Reasons why Britain became more democratic

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The effects of industrialisation and urbanisation

  • Urbanisation and growing class identity and spread of socialist ideas led to demands for a voice for the working classes
  • growth of Labour party offered greater choice
  • demographic change sparked demands for redistribution of seats
  • growing power of middle class wealth creators led to pressure for greater political voice
  • basic education, development of new cheap popular newspapers and spread of railwayshelps create awareness of national issues
  • after 1860 fear of 'revolutionary mob' declined
  • skilled working men in cities were more educated and respectable 
  • that was an argument for giving more men the right to vote in 1867
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Changing political attitudes

  • Political reform no longer seen as a threat
  • In the USA and Europe struggles were taking place for liberty and a greater political say for 'the people'
  • Britain tended to support these moves abroad making it logical for this to happen in Britain too
  • Growing influence of Liberal party challenged old-fashioned landowning interests
  • The Liberal Party opposed power of old landowning aristocracy
  • They supported the secret ballot to help working class voters use their vote without being victimised or blackmailed
  • Politicians could see change was coming and needed to work out how to control it so it would suit their own interests
  • Death of former PM Palmerston represented changing tone of politics 
  • House of Lords lost its veto in 1911 parliament act
  • This made House of Commons most important part of British government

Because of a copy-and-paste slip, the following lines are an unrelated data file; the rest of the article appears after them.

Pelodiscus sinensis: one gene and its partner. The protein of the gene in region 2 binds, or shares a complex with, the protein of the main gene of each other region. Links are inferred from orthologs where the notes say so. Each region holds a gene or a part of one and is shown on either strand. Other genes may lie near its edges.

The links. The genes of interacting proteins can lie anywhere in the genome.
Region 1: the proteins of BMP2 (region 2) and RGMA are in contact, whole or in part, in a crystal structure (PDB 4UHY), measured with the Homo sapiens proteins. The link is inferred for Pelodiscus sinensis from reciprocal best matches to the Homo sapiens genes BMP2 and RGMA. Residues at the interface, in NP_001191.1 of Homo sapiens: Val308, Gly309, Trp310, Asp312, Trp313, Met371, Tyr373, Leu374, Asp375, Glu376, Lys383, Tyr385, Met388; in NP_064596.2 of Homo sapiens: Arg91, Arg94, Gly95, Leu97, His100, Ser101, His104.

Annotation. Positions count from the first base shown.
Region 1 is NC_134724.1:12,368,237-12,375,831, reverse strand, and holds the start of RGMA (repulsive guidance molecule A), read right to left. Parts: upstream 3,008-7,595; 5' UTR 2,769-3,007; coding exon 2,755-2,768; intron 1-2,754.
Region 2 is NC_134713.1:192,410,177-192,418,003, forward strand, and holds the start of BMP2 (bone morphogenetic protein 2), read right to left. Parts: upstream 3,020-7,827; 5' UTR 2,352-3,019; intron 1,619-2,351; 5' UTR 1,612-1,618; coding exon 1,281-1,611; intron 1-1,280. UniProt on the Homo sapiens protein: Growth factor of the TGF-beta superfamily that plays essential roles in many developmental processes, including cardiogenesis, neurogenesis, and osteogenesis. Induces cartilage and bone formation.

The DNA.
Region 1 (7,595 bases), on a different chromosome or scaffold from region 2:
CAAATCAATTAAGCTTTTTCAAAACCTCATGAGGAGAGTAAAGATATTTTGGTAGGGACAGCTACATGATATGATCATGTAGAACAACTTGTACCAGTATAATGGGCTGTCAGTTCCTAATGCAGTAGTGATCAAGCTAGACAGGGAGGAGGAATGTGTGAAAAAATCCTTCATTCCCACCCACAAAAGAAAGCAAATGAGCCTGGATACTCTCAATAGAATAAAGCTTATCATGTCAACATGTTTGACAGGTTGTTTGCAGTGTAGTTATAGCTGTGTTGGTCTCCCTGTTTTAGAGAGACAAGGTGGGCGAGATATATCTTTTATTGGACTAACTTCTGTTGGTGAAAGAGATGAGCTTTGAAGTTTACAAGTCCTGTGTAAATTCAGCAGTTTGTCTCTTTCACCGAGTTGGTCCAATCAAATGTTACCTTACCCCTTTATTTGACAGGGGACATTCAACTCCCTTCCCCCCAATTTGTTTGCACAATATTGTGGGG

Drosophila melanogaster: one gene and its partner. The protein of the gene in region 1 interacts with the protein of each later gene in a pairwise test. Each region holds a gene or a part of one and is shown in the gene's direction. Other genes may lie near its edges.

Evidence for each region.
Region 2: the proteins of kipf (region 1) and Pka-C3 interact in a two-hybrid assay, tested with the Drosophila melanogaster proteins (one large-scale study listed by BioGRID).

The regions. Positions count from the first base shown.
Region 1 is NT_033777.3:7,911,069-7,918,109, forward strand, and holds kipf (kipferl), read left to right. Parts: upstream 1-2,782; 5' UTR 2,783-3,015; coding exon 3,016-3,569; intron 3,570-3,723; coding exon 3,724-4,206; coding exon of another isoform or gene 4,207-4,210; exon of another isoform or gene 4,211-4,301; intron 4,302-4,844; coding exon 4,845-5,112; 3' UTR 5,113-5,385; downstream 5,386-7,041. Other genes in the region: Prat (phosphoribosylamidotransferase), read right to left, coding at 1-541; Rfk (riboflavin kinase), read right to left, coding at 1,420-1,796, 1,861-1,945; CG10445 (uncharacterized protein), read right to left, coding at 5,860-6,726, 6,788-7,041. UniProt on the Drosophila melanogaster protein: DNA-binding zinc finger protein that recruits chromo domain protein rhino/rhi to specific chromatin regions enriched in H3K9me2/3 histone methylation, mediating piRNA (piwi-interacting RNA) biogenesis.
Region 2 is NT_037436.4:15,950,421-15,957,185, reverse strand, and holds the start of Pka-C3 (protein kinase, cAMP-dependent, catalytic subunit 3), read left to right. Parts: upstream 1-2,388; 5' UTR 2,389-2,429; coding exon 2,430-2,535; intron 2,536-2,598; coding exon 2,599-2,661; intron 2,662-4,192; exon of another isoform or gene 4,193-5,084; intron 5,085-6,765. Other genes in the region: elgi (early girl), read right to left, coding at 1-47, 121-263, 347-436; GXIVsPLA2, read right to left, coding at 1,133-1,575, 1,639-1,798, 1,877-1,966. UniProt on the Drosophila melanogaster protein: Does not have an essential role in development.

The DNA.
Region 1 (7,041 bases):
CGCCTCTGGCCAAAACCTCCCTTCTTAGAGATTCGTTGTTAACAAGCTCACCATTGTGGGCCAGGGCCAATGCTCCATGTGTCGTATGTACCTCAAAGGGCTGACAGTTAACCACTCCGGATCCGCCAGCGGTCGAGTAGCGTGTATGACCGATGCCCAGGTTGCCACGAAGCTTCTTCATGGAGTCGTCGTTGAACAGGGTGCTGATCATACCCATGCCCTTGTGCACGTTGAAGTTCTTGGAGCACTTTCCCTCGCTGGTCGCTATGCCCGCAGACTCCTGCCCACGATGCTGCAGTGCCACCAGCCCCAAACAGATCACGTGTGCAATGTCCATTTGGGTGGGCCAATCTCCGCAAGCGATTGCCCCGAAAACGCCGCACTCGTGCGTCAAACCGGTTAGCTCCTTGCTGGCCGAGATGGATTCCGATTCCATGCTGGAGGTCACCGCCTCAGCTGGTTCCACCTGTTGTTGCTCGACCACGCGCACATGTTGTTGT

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Party advantage

  • In 1867 the Conservative Party became the government after 20 years out of power
  • They rushed to steal ideas of Liberals and hoped that by giving more men the vote they would be grateful to the Tories and vote for them in the future
  • Corrupt and Illegal Practices Act 1883 limited amount of spending on elections; the Liberals believed the advantage held by the wealthier Tory opponents would be reduced 
  • By placing the reforms of 1883 and 1884 close to the next election, the Liberals hoped to gain advantage from grateful new voters in towns more fairly represented after the redistribution of seats
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Pressure groups

  • 1867 Reform Act passed after large demonstrations were organied by the Reform League and Reform Union
  • Later, but before 1914, the Suffragists and Suffragettes were influential in gaining the franchise for women
  • Trade unions organised support for change and were important in creating the Labour Party which was originally founded to campaign for better working conditions for working-class people 
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Effects of the First World War

  • Many men still had no vote but were conscripted to fight from 1916
  • As further reform for males was being considered, fears of a revival of the militant women's campaign, combined with a realisation of the importance of women's war work led to the Reform Act of 1918 which gave votes to more men and some women
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Effects of examples of developments abroad

  • Many countries had a wider franchise (including votes for women) than Britain.
  • These changes had not led to chaos or problems in the countries that introduced the changes so why should political change lead to problems in Britain?
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